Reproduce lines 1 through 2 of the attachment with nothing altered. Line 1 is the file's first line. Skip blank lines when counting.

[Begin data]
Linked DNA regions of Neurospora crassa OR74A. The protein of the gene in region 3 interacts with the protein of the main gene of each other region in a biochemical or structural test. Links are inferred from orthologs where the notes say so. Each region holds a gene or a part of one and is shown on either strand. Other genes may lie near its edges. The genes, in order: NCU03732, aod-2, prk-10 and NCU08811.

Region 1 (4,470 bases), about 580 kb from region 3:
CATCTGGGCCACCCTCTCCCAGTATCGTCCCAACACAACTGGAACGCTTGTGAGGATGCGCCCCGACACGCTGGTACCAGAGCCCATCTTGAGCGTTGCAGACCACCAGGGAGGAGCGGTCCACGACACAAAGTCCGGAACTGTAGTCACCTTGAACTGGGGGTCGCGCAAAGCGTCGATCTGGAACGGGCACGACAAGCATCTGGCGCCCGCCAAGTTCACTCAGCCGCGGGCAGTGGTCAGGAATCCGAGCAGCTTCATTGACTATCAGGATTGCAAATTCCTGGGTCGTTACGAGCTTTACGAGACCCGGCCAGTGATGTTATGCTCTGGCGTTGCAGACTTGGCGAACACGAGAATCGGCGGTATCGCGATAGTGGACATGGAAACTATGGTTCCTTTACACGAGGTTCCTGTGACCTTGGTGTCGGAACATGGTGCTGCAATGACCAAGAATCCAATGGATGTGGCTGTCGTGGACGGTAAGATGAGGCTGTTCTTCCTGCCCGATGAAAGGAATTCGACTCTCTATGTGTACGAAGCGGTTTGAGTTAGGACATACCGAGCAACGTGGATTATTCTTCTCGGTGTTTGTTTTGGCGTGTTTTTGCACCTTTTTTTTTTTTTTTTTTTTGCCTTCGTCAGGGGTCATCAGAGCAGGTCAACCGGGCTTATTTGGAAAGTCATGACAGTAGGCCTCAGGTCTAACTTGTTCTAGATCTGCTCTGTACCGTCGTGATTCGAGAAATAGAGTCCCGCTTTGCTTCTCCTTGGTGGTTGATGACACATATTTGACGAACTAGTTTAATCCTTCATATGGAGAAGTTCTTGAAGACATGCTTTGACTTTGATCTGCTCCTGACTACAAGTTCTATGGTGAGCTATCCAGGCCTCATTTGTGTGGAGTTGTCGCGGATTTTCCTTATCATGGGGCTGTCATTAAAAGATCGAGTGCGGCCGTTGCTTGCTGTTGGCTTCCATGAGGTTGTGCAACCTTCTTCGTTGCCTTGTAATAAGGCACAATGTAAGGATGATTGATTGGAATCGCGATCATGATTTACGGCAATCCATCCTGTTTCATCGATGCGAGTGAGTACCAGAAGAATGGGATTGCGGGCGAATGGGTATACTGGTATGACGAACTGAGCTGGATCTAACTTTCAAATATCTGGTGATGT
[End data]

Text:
Linked DNA regions of Neurospora crassa OR74A. The protein of the gene in region 3 interacts with the protein of the main gene of each other region in a biochemical or structural test. Links are inferred from orthologs where the notes say so. Each region holds a gene or a part of one and is shown on either strand. Other genes may lie near its edges. The genes, in order: NCU03732, aod-2, prk-10 and NCU08811.

Region 1 (4,470 bases), about 580 kb from region 3: